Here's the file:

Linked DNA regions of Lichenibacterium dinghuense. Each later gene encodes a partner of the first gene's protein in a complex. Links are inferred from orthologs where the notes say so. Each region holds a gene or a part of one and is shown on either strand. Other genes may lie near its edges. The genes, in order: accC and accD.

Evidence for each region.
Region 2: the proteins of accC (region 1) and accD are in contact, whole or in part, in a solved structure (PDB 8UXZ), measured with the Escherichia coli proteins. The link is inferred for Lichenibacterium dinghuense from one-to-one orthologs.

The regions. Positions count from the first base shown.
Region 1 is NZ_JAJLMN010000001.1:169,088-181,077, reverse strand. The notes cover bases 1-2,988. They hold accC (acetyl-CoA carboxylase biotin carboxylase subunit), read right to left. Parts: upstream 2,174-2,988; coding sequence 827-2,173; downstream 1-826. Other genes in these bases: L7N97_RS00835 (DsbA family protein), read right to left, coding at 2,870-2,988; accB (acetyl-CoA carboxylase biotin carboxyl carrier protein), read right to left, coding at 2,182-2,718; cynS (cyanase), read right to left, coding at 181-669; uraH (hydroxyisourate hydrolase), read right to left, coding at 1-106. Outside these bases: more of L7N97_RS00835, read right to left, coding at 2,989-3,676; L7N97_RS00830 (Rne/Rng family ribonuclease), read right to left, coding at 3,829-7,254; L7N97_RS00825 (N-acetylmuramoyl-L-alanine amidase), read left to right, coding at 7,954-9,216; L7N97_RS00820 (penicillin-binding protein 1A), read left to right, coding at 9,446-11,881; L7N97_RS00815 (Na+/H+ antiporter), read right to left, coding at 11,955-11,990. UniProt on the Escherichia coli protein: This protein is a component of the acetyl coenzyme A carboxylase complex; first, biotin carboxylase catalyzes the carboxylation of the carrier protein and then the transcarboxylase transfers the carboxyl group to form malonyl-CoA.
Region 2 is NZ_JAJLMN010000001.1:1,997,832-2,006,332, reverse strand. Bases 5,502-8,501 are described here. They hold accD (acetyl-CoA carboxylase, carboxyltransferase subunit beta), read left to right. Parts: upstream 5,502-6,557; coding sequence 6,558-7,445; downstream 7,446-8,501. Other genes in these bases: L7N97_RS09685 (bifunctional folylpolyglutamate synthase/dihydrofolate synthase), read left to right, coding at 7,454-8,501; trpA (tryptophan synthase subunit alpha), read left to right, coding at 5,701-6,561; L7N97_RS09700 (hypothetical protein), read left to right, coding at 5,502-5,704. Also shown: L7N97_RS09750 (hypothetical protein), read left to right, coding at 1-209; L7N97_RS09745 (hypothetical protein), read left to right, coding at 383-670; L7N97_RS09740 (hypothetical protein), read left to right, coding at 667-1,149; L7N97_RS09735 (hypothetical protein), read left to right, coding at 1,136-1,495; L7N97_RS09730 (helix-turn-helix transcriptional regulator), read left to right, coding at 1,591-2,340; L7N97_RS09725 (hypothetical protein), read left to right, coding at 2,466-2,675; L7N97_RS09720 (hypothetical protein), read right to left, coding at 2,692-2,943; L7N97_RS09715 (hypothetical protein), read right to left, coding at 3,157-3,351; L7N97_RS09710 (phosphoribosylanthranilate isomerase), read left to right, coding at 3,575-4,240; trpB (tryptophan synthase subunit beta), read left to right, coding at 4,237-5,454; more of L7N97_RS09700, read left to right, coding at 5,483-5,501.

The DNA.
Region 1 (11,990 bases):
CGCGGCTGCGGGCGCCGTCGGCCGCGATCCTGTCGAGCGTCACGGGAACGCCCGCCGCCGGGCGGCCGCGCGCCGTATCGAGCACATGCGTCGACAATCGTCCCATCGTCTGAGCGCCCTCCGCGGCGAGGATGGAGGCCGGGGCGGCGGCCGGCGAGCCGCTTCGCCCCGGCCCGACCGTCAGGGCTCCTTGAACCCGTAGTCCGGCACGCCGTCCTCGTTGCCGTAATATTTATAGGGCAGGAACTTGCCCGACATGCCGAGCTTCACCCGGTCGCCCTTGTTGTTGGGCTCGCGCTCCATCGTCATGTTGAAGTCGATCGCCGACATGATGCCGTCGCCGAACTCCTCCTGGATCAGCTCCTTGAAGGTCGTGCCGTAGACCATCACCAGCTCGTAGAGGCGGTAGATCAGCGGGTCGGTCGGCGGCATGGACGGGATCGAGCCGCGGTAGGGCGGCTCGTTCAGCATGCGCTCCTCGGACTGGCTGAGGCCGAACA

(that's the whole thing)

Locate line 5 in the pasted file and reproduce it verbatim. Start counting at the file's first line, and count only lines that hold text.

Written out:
Region 1 is NZ_JAJLMN010000001.1:169,088-181,077, reverse strand. The notes cover bases 1-2,988. They hold accC (acetyl-CoA carboxylase biotin carboxylase subunit), read right to left. Parts: upstream 2,174-2,988; coding sequence 827-2,173; downstream 1-826. Other genes in these bases: L7N97_RS00835 (DsbA family protein), read right to left, coding at 2,870-2,988; accB (acetyl-CoA carboxylase biotin carboxyl carrier protein), read right to left, coding at 2,182-2,718; cynS (cyanase), read right to left, coding at 181-669; uraH (hydroxyisourate hydrolase), read right to left, coding at 1-106. Outside these bases: more of L7N97_RS00835, read right to left, coding at 2,989-3,676; L7N97_RS00830 (Rne/Rng family ribonuclease), read right to left, coding at 3,829-7,254; L7N97_RS00825 (N-acetylmuramoyl-L-alanine amidase), read left to right, coding at 7,954-9,216; L7N97_RS00820 (penicillin-binding protein 1A), read left to right, coding at 9,446-11,881; L7N97_RS00815 (Na+/H+ antiporter), read right to left, coding at 11,955-11,990. UniProt on the Escherichia coli protein: This protein is a component of the acetyl coenzyme A carboxylase complex; first, biotin carboxylase catalyzes the carboxylation of the carrier protein and then the transcarboxylase transfers the carboxyl group to form malonyl-CoA.